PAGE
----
The two tribes on either side inhabit separate worlds, though they all pretend not to. It only really becomes apparent when people from each side start to approach it. You can watch them – go on. See how they pause, look around; turn away. To cross the gap would be to acknowledge it.

There are, however, cracks. They spread out on either side. They started to appear not too long ago, when the mayor of the town forgot such a gap existed, and tried to ask the town-folk what he thought was a simple question:

“Are you content with where you are?”

The mayor thought the answer to this question was obvious. After all, he himself was exceedingly content. He lived in a big house in one half of town. He had a big garden with a stylish wooden hut where he could sit and write ideas he had. His wife wore expensive dresses and he never needed to worry. People even brought things to his house! There were fancy dinner parties. He never even needed to go into town – so forgot all about the gap that neither he nor anybody he knew would cross.

He couldn’t figure out what to do when the people in the town said they were not content. He hid in his little hut and didn’t come out.

The cracks in the streets are widening the gap.

Soon, the people will have to notice.

Some already have.

Every town has a gap like this.

 

Author pic. Sam Dodson
Author photo copyright Samuel Dodson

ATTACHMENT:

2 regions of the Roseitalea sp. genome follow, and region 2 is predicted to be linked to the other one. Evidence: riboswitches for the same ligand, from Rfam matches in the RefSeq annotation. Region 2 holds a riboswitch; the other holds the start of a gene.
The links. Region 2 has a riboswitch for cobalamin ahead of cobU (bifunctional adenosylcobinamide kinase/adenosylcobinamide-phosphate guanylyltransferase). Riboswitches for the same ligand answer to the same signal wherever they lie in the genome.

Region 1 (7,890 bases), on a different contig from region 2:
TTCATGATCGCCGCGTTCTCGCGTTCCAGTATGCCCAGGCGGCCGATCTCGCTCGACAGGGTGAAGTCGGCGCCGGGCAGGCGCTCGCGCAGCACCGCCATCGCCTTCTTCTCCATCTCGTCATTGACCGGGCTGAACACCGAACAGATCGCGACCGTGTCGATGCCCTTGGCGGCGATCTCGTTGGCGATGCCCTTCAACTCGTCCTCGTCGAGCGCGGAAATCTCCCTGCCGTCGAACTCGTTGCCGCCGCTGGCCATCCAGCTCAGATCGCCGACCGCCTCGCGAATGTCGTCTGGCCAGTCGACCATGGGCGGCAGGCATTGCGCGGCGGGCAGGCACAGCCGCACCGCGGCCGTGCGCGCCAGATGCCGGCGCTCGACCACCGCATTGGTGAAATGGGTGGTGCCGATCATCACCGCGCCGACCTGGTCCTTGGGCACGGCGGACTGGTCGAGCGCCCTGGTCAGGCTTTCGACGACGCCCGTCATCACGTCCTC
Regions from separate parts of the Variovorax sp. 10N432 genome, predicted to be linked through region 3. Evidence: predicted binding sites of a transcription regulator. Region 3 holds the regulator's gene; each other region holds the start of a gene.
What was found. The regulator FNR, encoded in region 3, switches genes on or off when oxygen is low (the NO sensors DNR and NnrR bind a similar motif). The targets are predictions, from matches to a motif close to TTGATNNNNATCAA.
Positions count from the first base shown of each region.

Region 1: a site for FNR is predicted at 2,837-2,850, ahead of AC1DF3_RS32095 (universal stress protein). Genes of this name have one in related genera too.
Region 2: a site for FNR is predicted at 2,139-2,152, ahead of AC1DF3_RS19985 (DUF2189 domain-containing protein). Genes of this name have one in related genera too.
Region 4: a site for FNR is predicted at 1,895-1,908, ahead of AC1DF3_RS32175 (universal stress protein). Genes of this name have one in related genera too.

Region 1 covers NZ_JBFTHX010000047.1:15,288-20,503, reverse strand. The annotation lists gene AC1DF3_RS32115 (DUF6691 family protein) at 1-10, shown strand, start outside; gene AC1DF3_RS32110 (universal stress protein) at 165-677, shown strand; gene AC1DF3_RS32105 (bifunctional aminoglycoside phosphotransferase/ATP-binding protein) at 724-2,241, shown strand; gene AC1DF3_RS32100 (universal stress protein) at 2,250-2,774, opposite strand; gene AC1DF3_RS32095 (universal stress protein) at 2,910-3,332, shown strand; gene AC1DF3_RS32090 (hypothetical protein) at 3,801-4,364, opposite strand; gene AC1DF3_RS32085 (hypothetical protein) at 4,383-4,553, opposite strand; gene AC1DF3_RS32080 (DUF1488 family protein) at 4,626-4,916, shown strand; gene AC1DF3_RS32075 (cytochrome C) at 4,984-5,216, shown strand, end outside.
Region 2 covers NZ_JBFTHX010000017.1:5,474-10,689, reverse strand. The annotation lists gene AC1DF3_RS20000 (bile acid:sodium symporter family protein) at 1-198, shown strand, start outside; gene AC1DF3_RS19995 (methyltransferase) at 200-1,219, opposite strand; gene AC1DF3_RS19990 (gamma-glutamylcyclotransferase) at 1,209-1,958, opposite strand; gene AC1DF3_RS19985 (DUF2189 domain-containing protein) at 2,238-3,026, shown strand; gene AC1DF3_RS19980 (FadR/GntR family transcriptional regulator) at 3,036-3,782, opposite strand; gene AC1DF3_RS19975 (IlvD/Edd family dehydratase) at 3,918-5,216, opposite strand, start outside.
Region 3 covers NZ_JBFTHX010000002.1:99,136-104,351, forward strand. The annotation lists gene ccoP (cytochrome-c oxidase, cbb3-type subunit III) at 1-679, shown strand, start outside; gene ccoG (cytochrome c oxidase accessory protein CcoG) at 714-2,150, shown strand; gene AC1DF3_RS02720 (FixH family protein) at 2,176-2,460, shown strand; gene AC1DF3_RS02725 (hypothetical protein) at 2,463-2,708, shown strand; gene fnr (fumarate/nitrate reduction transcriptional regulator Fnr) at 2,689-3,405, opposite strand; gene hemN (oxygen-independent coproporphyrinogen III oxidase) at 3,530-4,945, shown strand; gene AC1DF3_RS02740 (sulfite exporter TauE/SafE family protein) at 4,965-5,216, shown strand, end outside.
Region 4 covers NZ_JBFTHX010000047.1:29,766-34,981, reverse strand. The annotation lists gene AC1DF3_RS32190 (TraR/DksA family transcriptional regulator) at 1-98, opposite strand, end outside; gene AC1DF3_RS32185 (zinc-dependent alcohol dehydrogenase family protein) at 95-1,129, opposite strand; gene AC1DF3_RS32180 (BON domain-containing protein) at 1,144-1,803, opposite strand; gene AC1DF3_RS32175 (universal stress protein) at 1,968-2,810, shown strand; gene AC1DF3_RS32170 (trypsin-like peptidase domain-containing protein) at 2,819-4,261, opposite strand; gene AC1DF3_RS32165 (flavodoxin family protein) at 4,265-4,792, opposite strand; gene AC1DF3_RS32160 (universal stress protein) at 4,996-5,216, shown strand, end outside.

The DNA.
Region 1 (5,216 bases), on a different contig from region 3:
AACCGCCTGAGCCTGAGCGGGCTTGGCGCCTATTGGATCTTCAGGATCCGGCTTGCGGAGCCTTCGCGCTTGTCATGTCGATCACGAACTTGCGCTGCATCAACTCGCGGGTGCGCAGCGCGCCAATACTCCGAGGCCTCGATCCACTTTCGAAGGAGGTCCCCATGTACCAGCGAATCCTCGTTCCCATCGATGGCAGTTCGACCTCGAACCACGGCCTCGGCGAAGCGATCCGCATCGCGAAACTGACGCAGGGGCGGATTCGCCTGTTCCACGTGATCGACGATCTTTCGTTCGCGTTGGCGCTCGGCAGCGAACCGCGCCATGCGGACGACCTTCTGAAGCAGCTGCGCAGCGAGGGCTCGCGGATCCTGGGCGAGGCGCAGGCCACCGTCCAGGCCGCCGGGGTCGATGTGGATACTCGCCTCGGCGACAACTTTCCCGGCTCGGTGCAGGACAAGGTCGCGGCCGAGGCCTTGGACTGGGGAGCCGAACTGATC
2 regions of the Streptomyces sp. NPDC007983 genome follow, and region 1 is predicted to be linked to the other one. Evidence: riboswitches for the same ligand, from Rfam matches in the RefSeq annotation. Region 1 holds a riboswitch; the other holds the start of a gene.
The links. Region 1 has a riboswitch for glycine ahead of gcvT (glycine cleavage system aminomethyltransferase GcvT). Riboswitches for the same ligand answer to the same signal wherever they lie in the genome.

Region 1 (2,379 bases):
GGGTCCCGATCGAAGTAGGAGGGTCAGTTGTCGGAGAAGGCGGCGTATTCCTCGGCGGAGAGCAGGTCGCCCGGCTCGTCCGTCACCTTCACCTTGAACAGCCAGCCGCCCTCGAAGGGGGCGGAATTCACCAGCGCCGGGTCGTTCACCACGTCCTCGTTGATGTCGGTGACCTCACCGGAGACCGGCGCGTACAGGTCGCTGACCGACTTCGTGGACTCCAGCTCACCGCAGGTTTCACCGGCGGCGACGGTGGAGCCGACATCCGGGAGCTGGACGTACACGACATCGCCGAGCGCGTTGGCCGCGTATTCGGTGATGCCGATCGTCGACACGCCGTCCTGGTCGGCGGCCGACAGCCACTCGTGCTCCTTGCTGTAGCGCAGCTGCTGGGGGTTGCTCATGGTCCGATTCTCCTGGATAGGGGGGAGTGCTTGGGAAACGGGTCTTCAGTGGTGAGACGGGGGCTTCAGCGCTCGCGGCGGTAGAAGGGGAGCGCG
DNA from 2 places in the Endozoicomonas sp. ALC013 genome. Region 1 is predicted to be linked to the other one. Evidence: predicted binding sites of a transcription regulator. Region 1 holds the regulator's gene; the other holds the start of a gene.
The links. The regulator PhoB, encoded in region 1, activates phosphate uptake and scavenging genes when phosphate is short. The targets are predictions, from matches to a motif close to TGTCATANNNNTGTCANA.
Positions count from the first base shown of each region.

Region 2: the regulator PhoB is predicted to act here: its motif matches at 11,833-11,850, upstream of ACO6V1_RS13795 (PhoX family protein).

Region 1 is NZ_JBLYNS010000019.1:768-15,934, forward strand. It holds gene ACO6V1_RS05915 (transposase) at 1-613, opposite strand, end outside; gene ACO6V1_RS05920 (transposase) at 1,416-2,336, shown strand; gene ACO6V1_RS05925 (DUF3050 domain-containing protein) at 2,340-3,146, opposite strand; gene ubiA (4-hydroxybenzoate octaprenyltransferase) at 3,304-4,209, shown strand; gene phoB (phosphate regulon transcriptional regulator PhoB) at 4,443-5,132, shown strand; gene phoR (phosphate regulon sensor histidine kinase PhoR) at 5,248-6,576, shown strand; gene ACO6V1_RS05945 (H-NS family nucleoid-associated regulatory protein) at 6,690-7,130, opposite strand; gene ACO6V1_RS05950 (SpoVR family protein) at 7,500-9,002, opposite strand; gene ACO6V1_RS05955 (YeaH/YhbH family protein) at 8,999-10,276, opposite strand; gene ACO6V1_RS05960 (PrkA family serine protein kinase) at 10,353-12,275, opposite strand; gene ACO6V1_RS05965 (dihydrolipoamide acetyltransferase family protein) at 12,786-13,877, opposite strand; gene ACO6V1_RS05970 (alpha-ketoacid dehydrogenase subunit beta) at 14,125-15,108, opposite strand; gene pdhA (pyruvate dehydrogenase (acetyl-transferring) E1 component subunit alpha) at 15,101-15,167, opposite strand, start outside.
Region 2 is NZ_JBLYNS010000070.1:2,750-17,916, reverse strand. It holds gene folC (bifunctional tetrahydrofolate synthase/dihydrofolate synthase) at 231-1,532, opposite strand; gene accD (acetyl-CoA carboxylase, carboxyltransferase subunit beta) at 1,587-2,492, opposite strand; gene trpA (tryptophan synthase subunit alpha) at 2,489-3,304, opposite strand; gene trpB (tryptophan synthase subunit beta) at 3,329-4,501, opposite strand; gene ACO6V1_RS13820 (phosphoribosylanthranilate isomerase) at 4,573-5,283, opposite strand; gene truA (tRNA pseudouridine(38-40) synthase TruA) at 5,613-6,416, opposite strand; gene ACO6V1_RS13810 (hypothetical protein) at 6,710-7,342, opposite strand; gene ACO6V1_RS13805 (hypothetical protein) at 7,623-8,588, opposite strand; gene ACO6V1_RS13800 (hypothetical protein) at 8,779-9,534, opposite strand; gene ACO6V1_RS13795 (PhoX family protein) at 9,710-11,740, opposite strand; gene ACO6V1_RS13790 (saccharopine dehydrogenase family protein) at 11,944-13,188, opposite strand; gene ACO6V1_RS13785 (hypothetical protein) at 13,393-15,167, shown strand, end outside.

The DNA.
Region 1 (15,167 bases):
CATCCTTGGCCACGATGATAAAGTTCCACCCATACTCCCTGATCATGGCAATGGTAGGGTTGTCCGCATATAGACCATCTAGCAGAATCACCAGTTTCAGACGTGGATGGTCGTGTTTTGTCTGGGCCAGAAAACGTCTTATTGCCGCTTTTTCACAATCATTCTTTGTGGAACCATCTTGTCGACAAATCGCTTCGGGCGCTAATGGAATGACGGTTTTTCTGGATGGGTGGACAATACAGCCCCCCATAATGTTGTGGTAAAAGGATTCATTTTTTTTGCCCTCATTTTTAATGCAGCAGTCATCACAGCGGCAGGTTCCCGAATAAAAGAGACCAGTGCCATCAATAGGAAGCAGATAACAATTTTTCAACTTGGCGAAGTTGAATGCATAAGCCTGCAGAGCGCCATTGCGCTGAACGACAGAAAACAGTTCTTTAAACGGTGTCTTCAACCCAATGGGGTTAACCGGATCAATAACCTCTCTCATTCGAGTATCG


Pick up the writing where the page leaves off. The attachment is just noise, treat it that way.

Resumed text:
Coming next: FlashNano!

 

 

Friday story: 8) In a Barren World

Last year I was publishing one of my stories here every other Friday. Then other things took over. But now the Friday story is back! Here’s one that took second place in the Zeroflash competition in March 2016.

In a Barren World

After the woman had gone to prepare for the journey I sat alone in the old chapel, watching the fire flickering. Watching as the heat retreated and the coals glowed, red pinpoints in the enveloping darkness. Watching as they faded. Watching until all colour was extinguished from them and the cold and the dark were the victors once more.

I walked to the western wall and held my ear to the granite. It seemed to hold the crackle of a half-remembered song from the time before. I closed my eyes and remembered laughter and wine, glasses raised to firelight and hope dancing in our hearts. If I had held a glass in my hand now I would have smashed it to the ground. But our drinking days were over, things were already broken and all any of us could do was seek shelter from the storm of the barren world.

The woman and I had thrown our lot in with one another after our dear ones had been taken. Some said by wolves though I thought that fanciful, even in the strangeness of these times. And there was no evidence that wolves had survived. Yet the seas had advanced as had been foretold, there was no denying that.

The chapel stood on a headland, too high for the seas to sweep it away. We had found it, she and I. It was ours alone and each day we tumbled down the grassy cliffs and swam in a blue bay with dolphins, while all we needed was provided for us. Miraculous, yes, but in these times there is but a short space between apocalypse and miracle.

When the dolphins left we knew our idyll to be over. Tonight we will draw warmth from one another. Tomorrow we face the cold again.

The sea, the sea.jpg
Photograph copyright Cath Barton

 

Coming next: Sunday sentences…